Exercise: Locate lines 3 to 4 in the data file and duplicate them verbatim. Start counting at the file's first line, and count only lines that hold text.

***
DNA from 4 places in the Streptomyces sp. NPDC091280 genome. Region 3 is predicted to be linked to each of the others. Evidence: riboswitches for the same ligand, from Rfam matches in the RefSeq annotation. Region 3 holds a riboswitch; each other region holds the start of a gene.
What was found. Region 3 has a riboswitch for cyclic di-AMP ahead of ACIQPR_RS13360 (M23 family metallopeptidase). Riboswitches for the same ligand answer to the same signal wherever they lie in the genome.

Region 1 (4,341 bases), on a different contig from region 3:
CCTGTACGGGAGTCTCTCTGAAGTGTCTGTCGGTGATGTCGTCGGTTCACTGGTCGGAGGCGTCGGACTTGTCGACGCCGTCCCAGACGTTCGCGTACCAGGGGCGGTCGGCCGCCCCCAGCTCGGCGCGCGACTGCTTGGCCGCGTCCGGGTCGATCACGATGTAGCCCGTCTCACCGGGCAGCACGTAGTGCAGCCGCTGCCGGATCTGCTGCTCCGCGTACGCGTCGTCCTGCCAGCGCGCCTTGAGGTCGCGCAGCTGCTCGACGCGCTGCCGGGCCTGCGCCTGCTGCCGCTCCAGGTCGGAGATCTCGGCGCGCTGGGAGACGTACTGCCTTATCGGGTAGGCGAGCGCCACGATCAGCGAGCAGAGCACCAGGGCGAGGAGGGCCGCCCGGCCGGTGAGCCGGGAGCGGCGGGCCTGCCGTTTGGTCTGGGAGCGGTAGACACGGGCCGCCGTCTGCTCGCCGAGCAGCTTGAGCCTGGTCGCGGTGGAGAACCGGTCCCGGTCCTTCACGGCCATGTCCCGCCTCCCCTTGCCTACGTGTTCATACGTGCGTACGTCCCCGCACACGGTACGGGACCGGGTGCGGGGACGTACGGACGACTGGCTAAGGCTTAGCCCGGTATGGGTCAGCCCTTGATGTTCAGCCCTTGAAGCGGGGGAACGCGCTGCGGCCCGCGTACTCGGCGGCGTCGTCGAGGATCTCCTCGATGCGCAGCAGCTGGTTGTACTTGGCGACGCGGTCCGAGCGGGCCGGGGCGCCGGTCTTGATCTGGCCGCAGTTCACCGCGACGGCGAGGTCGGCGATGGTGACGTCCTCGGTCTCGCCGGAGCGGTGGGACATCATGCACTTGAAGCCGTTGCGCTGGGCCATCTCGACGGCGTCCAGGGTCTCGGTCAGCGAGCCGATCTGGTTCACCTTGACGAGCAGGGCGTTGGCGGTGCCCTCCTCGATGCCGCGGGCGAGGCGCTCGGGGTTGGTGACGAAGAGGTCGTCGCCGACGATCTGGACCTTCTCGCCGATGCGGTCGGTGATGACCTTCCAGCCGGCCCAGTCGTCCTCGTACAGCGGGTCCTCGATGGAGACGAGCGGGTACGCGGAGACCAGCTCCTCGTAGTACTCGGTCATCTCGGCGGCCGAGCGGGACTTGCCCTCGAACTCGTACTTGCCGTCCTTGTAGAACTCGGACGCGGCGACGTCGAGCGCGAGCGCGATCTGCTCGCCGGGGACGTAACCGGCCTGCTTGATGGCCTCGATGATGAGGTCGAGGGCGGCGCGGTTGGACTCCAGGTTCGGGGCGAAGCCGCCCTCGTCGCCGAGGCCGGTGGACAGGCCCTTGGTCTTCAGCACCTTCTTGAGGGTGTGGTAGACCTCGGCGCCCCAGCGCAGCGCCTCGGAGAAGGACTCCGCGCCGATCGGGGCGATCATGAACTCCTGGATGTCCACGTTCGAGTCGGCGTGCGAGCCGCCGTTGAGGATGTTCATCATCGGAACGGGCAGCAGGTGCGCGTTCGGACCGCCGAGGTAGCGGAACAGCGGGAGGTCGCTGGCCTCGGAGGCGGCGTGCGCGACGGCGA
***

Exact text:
Region 1 (4,341 bases), on a different contig from region 3:
CCTGTACGGGAGTCTCTCTGAAGTGTCTGTCGGTGATGTCGTCGGTTCACTGGTCGGAGGCGTCGGACTTGTCGACGCCGTCCCAGACGTTCGCGTACCAGGGGCGGTCGGCCGCCCCCAGCTCGGCGCGCGACTGCTTGGCCGCGTCCGGGTCGATCACGATGTAGCCCGTCTCACCGGGCAGCACGTAGTGCAGCCGCTGCCGGATCTGCTGCTCCGCGTACGCGTCGTCCTGCCAGCGCGCCTTGAGGTCGCGCAGCTGCTCGACGCGCTGCCGGGCCTGCGCCTGCTGCCGCTCCAGGTCGGAGATCTCGGCGCGCTGGGAGACGTACTGCCTTATCGGGTAGGCGAGCGCCACGATCAGCGAGCAGAGCACCAGGGCGAGGAGGGCCGCCCGGCCGGTGAGCCGGGAGCGGCGGGCCTGCCGTTTGGTCTGGGAGCGGTAGACACGGGCCGCCGTCTGCTCGCCGAGCAGCTTGAGCCTGGTCGCGGTGGAGAACCGGTCCCGGTCCTTCACGGCCATGTCCCGCCTCCCCTTGCCTACGTGTTCATACGTGCGTACGTCCCCGCACACGGTACGGGACCGGGTGCGGGGACGTACGGACGACTGGCTAAGGCTTAGCCCGGTATGGGTCAGCCCTTGATGTTCAGCCCTTGAAGCGGGGGAACGCGCTGCGGCCCGCGTACTCGGCGGCGTCGTCGAGGATCTCCTCGATGCGCAGCAGCTGGTTGTACTTGGCGACGCGGTCCGAGCGGGCCGGGGCGCCGGTCTTGATCTGGCCGCAGTTCACCGCGACGGCGAGGTCGGCGATGGTGACGTCCTCGGTCTCGCCGGAGCGGTGGGACATCATGCACTTGAAGCCGTTGCGCTGGGCCATCTCGACGGCGTCCAGGGTCTCGGTCAGCGAGCCGATCTGGTTCACCTTGACGAGCAGGGCGTTGGCGGTGCCCTCCTCGATGCCGCGGGCGAGGCGCTCGGGGTTGGTGACGAAGAGGTCGTCGCCGACGATCTGGACCTTCTCGCCGATGCGGTCGGTGATGACCTTCCAGCCGGCCCAGTCGTCCTCGTACAGCGGGTCCTCGATGGAGACGAGCGGGTACGCGGAGACCAGCTCCTCGTAGTACTCGGTCATCTCGGCGGCCGAGCGGGACTTGCCCTCGAACTCGTACTTGCCGTCCTTGTAGAACTCGGACGCGGCGACGTCGAGCGCGAGCGCGATCTGCTCGCCGGGGACGTAACCGGCCTGCTTGATGGCCTCGATGATGAGGTCGAGGGCGGCGCGGTTGGACTCCAGGTTCGGGGCGAAGCCGCCCTCGTCGCCGAGGCCGGTGGACAGGCCCTTGGTCTTCAGCACCTTCTTGAGGGTGTGGTAGACCTCGGCGCCCCAGCGCAGCGCCTCGGAGAAGGACTCCGCGCCGATCGGGGCGATCATGAACTCCTGGATGTCCACGTTCGAGTCGGCGTGCGAGCCGCCGTTGAGGATGTTCATCATCGGAACGGGCAGCAGGTGCGCGTTCGGACCGCCGAGGTAGCGGAACAGCGGGAGGTCGCTGGCCTCGGAGGCGGCGTGCGCGACGGCGA